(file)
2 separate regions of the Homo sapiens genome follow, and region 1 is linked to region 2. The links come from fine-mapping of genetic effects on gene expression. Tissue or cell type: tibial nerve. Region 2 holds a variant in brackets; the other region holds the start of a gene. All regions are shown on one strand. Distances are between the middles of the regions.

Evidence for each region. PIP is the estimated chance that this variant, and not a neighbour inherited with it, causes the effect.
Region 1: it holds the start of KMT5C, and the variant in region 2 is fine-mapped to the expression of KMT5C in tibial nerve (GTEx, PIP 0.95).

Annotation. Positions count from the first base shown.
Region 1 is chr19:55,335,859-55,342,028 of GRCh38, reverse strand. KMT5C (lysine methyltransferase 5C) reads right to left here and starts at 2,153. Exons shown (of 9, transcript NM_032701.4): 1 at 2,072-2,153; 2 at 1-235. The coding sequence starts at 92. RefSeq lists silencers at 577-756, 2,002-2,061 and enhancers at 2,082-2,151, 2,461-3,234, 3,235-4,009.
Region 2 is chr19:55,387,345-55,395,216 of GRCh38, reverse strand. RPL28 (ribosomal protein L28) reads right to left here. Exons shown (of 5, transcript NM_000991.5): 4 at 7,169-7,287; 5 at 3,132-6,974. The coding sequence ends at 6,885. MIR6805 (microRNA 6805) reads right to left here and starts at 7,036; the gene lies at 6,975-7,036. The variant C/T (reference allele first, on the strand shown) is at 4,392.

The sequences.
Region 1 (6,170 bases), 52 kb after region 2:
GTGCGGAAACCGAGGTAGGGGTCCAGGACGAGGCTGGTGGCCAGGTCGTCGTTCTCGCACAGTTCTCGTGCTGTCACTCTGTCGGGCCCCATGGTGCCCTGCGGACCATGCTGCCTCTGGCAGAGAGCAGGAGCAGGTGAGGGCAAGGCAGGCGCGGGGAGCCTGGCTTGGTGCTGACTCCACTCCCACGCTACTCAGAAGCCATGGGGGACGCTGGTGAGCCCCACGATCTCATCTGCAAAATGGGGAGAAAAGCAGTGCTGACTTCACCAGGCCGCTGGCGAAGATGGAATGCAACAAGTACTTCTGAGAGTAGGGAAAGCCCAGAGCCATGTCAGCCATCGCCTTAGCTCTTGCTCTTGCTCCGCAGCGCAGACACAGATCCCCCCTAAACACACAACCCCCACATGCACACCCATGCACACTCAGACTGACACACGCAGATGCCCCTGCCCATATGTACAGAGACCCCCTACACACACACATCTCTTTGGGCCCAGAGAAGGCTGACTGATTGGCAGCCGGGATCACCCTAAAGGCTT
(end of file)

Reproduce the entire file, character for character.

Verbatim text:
2 separate regions of the Homo sapiens genome follow, and region 1 is linked to region 2. The links come from fine-mapping of genetic effects on gene expression. Tissue or cell type: tibial nerve. Region 2 holds a variant in brackets; the other region holds the start of a gene. All regions are shown on one strand. Distances are between the middles of the regions.

Evidence for each region. PIP is the estimated chance that this variant, and not a neighbour inherited with it, causes the effect.
Region 1: it holds the start of KMT5C, and the variant in region 2 is fine-mapped to the expression of KMT5C in tibial nerve (GTEx, PIP 0.95).

Annotation. Positions count from the first base shown.
Region 1 is chr19:55,335,859-55,342,028 of GRCh38, reverse strand. KMT5C (lysine methyltransferase 5C) reads right to left here and starts at 2,153. Exons shown (of 9, transcript NM_032701.4): 1 at 2,072-2,153; 2 at 1-235. The coding sequence starts at 92. RefSeq lists silencers at 577-756, 2,002-2,061 and enhancers at 2,082-2,151, 2,461-3,234, 3,235-4,009.
Region 2 is chr19:55,387,345-55,395,216 of GRCh38, reverse strand. RPL28 (ribosomal protein L28) reads right to left here. Exons shown (of 5, transcript NM_000991.5): 4 at 7,169-7,287; 5 at 3,132-6,974. The coding sequence ends at 6,885. MIR6805 (microRNA 6805) reads right to left here and starts at 7,036; the gene lies at 6,975-7,036. The variant C/T (reference allele first, on the strand shown) is at 4,392.

The sequences.
Region 1 (6,170 bases), 52 kb after region 2:
GTGCGGAAACCGAGGTAGGGGTCCAGGACGAGGCTGGTGGCCAGGTCGTCGTTCTCGCACAGTTCTCGTGCTGTCACTCTGTCGGGCCCCATGGTGCCCTGCGGACCATGCTGCCTCTGGCAGAGAGCAGGAGCAGGTGAGGGCAAGGCAGGCGCGGGGAGCCTGGCTTGGTGCTGACTCCACTCCCACGCTACTCAGAAGCCATGGGGGACGCTGGTGAGCCCCACGATCTCATCTGCAAAATGGGGAGAAAAGCAGTGCTGACTTCACCAGGCCGCTGGCGAAGATGGAATGCAACAAGTACTTCTGAGAGTAGGGAAAGCCCAGAGCCATGTCAGCCATCGCCTTAGCTCTTGCTCTTGCTCCGCAGCGCAGACACAGATCCCCCCTAAACACACAACCCCCACATGCACACCCATGCACACTCAGACTGACACACGCAGATGCCCCTGCCCATATGTACAGAGACCCCCTACACACACACATCTCTTTGGGCCCAGAGAAGGCTGACTGATTGGCAGCCGGGATCACCCTAAAGGCTT